Title: The Path of the Righteous Man
Author: Jedi Buttercup
Rating: M, for language
Summary: John wasn't sure what he'd been expecting when he'd answered the knock at his apartment door. Certainly not a pair of young men in dark pea coats with ancient blue eyes. 2500 words.
Disclaimer: The words are mine; the worlds are not.
Spoilers: Post-"Boondock Saints" (1999) & "Live Free or Die Hard" (2007)
Notes: For butterflyflame, who requested "Boondock Saints/Die Hard. John McClane and the twins." This is more of a prologue than a complete fic, but I don't know enough about police procedure, organized crime, or New York to write the epic that would logically unfold from it. Hope you enjoy anyway!
"Fuck," Connor groaned, panting, leaning back against the brick wall of the alley they'd found to hide themselves in. Blood seeped, slowly, between the knuckles of the hand held clenched against his side. "All right, all right, I admit it; we're going to need help on this one."
"Fucking Smecker, getting himself fucking killed," Murphy growled, prying at his twin's fingers in an effort to get a better look at the bullet wound. "The security setups he gave us are all wrong, and now we have no way of finding out what's changed."
"If Da were still with us--" Connor said, shoving irritably at Murphy's arms with his free hand.
"Aye, if Da were still with us I'd say fuck it and go back in anyway," Murphy cut him off, slapping Connor's interfering hand away as he finally got a glimpse of the damage done his brother. Just a graze; oozing nastily, but ultimately only a nuisance, Almighty be praised. They'd have to find him a new coat and shirt and some bandages to conceal the injury, but it wouldn't interfere with carrying out the job. Provided they found a means of carrying out the job that wouldn't kill them both before they got anywhere close to the target.
"He's not with us, though," he continued, "which means we're going to have to find someone else."
"So you've been saying," Connor grumbled. He shoved Murphy away again, and this time Murphy let him, reassured that he wasn't going to lose his brother anytime in the next few minutes. "But how are we going to know who to trust?"
They'd had a bit of trouble with that, over the years; while the police they'd known in Boston had been willing to overlook a great deal in the first few years of the Saints' operation, conscience and attrition had whittled that support away over time, and Smecker's death in an FBI sting gone wrong had taken the last of their inside government backing from them. They still had contacts on the less legal side of things, of course-- plenty of them-- but weaponry and rumor weren't what they needed now. They needed information, and an experienced gun at their side who'd not betray them.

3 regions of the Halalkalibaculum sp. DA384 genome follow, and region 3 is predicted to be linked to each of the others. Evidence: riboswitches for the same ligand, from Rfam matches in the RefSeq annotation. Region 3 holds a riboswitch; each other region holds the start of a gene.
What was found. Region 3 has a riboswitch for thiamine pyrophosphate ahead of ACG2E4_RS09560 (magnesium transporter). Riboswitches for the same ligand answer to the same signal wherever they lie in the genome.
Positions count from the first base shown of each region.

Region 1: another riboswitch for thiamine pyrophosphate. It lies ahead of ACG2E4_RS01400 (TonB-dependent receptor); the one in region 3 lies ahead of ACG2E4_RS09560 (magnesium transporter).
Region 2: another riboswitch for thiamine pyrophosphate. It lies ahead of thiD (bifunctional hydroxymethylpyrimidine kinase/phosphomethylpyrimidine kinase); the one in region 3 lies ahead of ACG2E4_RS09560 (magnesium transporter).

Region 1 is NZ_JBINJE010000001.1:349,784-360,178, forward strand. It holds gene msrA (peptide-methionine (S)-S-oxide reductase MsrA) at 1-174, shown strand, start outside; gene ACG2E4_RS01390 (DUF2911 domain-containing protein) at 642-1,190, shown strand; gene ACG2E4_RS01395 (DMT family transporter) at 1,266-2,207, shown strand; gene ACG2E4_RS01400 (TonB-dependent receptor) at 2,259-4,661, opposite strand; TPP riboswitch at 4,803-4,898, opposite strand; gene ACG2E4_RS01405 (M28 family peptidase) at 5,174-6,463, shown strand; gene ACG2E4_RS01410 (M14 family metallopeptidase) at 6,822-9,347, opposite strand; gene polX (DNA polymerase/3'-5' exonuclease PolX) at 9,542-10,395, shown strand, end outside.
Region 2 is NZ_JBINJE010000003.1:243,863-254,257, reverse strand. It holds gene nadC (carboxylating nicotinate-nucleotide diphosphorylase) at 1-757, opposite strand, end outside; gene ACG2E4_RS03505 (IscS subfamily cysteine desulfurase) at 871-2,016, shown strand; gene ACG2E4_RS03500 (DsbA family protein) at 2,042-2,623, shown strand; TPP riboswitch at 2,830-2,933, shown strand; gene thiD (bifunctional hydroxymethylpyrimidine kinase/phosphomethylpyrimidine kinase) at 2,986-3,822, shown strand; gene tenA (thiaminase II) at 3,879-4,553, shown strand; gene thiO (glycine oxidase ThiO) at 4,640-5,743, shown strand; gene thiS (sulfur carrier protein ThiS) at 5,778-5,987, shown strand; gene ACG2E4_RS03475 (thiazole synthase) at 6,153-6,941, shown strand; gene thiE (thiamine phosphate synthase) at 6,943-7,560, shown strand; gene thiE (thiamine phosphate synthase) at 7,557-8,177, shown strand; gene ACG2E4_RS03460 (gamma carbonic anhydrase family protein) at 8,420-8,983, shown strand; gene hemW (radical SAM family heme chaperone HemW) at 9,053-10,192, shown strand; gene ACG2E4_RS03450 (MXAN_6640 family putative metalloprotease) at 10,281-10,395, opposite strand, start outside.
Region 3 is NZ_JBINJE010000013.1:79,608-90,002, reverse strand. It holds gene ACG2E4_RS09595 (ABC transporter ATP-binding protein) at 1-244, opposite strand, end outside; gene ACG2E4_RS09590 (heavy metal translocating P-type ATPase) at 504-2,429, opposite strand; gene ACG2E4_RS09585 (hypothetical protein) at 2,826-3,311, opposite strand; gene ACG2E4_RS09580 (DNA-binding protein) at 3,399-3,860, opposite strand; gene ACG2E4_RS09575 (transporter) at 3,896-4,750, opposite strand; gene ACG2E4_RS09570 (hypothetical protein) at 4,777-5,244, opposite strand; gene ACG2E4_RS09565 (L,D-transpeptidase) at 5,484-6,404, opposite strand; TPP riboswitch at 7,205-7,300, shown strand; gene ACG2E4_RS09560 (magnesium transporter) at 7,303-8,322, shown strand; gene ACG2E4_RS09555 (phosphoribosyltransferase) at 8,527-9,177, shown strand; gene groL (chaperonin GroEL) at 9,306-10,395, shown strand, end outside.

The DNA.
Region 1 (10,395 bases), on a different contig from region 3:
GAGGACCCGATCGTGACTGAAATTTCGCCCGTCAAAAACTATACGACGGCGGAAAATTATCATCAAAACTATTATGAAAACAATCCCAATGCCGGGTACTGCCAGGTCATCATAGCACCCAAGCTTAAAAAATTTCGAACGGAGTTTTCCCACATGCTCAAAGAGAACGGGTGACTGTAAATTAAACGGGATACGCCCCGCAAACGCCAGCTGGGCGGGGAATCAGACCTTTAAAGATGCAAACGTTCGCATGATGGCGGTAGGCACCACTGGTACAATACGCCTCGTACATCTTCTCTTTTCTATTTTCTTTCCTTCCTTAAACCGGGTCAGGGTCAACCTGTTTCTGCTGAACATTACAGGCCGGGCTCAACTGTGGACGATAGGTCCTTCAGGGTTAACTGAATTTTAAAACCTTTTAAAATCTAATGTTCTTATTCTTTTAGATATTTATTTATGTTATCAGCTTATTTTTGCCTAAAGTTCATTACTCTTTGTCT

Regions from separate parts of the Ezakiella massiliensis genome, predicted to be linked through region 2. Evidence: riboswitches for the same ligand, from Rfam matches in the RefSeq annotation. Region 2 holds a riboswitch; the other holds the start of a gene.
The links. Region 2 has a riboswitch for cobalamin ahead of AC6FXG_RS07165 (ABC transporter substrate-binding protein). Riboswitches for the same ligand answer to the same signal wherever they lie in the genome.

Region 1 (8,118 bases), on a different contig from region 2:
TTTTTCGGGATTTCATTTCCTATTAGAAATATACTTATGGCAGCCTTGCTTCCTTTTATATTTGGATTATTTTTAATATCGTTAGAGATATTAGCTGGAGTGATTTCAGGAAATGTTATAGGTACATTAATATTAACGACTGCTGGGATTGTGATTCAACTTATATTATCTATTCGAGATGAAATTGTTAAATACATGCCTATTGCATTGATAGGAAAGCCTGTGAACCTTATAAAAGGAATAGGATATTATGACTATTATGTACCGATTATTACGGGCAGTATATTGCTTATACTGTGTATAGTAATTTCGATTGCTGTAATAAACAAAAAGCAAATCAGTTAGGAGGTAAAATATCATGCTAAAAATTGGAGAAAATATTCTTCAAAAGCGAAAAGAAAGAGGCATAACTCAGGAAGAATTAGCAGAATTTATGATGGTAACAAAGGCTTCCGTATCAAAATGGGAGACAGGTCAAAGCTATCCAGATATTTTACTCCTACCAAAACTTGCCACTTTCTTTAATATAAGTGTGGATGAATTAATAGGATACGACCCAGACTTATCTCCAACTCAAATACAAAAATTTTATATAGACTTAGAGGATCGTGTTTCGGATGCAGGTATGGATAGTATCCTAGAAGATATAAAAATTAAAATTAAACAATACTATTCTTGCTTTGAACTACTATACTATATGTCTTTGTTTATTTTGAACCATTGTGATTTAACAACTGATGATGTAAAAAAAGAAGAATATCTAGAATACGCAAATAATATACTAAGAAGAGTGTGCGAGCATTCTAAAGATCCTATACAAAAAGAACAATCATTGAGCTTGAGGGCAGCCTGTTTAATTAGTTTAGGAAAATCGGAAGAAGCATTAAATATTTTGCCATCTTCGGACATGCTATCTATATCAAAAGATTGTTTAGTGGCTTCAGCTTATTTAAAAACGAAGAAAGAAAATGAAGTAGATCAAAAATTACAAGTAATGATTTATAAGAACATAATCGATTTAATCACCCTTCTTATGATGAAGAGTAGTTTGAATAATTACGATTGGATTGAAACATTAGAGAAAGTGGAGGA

"What we need is a righteous man who hates the system's failures as much as we do," he murmured to himself, thinking, as Connor clamped a hand back over the hole in his coat and the two made their way back to the mouth of the alley. They'd lost their pursuit somewhere in the headlong rush of the last several minutes; he gave it another hour or so before the security detail they'd fallen afoul of got smart and started checking the cheaper hotels for record of a pair of blackclad Irishmen. They'd have to hurry to patch Connor up and get their gear out before that happened.
"What we need is a whole fucking army," Connor snorted. "Or else John fucking McClane. But the way our luck is going, he'll probably be the one they send after us."
Given that this was New York, and the law tended to label the Saints terrorists--
Wait. Murphy's thought processes ground to a halt as he considered the brilliant, wonderful idea that had just crystallized in his brain. If it worked-- and why wouldn't it? "Connor, you're a genius," he blurted, dragging his brother down by the scruff of his neck to plant a kiss on his forehead.
"What the fuck, Murph?" Connor hissed, flailing away from him and clutching at his flank. There was a question in his eyes, though, and hope-- where there hadn't been before.
Never let it be said that the Lord didn't provide for his children, Murphy thought, grinning wider as he thought over the idea again. It was perfect. It would work. And it might take care of their little intel problem in the long run, too, even if they didn't end up with a new permanent third.
"John fucking McClane," he repeated back to Connor, full of anticipation. "Think about it."
"I think you're fucking crazy," Connor retorted, eyeing him with disbelief. "John McClane, the great fucking hero? Ye saw the documentary last year, same as I did. Righteous man, for sure. But one as would work with us? No fucking way."
"And why the fuck not?" Murphy hissed. "Didn't ye say at the time, ye thought it a bit strange a man with a record like his was still on the streets? How many times now has he saved a city, or the whole country even, from a group of fucking lunatics? And he's still only a detective."